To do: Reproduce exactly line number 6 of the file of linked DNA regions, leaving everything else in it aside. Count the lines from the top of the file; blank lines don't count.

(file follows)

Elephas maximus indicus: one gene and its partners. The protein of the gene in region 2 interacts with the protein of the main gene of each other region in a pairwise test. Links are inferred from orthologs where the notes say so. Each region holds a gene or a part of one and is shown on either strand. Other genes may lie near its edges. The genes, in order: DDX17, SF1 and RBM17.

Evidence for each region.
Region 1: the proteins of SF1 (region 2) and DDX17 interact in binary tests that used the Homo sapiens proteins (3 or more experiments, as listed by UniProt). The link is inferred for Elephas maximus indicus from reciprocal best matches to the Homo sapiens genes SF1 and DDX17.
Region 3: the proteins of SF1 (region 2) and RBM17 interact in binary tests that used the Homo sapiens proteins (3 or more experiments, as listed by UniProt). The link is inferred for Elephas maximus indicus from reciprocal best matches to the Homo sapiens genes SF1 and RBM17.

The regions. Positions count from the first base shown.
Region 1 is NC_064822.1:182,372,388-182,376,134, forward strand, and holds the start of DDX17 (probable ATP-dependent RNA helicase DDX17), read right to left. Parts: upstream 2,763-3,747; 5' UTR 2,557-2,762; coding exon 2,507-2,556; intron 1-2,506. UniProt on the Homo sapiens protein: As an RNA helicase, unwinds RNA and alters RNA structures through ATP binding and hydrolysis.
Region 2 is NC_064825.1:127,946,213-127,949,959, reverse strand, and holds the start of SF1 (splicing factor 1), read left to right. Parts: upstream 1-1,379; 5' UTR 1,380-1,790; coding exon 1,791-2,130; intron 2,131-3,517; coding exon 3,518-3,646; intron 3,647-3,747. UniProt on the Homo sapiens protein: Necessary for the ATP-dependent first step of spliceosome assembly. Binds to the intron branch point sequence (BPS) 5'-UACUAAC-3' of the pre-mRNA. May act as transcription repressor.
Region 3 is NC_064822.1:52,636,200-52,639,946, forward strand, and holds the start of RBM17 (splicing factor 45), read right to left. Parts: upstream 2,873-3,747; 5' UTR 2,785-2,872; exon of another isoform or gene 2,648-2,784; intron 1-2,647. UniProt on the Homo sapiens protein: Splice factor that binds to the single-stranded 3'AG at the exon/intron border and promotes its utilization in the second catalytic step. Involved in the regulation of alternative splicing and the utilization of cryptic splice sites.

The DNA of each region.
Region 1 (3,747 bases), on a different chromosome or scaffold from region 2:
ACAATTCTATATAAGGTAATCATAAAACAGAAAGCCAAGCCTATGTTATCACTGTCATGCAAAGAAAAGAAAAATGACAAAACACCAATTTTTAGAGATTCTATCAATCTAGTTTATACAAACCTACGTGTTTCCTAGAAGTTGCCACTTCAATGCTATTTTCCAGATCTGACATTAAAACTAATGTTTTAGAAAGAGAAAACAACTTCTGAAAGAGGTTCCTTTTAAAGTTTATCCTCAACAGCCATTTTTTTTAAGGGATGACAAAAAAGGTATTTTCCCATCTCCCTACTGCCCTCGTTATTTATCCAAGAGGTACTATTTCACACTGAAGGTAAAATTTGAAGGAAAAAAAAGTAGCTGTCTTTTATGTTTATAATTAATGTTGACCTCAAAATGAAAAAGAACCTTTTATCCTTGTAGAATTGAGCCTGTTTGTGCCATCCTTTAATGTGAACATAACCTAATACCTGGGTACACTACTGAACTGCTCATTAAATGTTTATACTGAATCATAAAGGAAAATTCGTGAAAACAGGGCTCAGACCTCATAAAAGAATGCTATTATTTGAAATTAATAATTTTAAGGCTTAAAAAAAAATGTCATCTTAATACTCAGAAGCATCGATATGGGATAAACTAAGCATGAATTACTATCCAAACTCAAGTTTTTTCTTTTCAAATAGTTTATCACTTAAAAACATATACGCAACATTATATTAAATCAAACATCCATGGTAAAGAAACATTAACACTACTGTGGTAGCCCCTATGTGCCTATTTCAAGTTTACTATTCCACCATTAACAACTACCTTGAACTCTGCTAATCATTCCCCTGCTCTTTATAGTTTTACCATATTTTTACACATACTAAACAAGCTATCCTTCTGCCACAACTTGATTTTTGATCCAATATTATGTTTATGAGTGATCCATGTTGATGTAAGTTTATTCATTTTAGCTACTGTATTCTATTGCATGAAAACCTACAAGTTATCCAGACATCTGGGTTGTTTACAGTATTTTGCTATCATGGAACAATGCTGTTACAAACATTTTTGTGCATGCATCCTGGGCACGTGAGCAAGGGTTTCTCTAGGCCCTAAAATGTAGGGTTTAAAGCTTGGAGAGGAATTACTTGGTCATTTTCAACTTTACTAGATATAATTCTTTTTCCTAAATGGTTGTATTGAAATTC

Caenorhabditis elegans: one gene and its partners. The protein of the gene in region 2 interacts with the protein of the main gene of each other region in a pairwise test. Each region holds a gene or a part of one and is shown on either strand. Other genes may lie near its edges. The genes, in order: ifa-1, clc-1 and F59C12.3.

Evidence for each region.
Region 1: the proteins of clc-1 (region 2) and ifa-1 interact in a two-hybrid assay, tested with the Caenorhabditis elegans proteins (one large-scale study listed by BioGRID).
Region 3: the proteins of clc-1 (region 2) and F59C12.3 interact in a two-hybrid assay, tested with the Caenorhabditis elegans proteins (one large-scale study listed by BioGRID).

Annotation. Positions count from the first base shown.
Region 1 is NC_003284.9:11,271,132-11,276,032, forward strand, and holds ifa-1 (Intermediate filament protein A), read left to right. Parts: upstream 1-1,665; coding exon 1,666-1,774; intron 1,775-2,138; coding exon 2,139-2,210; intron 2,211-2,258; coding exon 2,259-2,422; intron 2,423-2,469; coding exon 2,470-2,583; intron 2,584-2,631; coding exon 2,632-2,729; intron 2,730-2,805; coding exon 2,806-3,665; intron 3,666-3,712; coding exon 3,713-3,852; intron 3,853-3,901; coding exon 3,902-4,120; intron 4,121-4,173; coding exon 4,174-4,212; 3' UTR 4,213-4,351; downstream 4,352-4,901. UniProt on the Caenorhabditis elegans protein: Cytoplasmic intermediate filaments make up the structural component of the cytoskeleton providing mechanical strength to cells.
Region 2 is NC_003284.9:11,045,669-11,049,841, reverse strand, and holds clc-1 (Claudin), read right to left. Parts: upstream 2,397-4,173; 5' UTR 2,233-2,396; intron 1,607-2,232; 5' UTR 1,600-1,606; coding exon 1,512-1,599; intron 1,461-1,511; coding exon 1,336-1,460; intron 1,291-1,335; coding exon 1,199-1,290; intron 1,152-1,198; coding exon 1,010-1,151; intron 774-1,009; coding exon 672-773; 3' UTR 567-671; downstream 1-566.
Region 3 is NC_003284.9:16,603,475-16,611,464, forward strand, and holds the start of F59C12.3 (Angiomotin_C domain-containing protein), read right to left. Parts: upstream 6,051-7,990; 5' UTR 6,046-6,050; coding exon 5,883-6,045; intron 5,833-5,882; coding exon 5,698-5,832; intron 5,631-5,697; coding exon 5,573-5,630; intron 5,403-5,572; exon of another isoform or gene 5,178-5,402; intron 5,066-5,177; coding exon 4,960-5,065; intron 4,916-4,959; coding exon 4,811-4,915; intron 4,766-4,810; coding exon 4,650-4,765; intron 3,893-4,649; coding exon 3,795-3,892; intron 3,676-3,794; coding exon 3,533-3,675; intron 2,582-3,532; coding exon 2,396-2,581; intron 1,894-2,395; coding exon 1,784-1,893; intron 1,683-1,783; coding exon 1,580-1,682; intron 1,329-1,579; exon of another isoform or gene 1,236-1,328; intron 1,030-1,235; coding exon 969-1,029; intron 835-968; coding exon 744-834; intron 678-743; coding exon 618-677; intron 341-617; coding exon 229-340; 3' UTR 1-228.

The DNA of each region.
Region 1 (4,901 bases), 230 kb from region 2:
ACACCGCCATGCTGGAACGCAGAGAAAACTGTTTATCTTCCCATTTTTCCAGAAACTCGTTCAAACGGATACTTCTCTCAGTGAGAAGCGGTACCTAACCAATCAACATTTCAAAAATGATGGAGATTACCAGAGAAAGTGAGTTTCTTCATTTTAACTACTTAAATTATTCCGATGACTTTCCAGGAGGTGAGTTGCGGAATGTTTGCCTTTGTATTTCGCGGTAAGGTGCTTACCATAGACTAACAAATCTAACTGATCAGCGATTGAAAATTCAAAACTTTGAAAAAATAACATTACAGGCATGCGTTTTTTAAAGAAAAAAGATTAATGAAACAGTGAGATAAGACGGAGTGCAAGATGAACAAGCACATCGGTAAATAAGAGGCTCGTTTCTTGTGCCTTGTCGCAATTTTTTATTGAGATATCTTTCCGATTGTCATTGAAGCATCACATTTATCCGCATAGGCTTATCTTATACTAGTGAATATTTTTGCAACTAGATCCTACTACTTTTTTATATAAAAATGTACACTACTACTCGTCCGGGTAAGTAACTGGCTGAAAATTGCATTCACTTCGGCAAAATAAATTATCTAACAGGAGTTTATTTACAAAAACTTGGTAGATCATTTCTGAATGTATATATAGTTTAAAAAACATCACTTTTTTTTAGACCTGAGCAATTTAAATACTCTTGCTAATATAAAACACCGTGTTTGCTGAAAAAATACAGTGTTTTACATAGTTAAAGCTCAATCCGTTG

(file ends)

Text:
Region 1 is NC_064822.1:182,372,388-182,376,134, forward strand, and holds the start of DDX17 (probable ATP-dependent RNA helicase DDX17), read right to left. Parts: upstream 2,763-3,747; 5' UTR 2,557-2,762; coding exon 2,507-2,556; intron 1-2,506. UniProt on the Homo sapiens protein: As an RNA helicase, unwinds RNA and alters RNA structures through ATP binding and hydrolysis.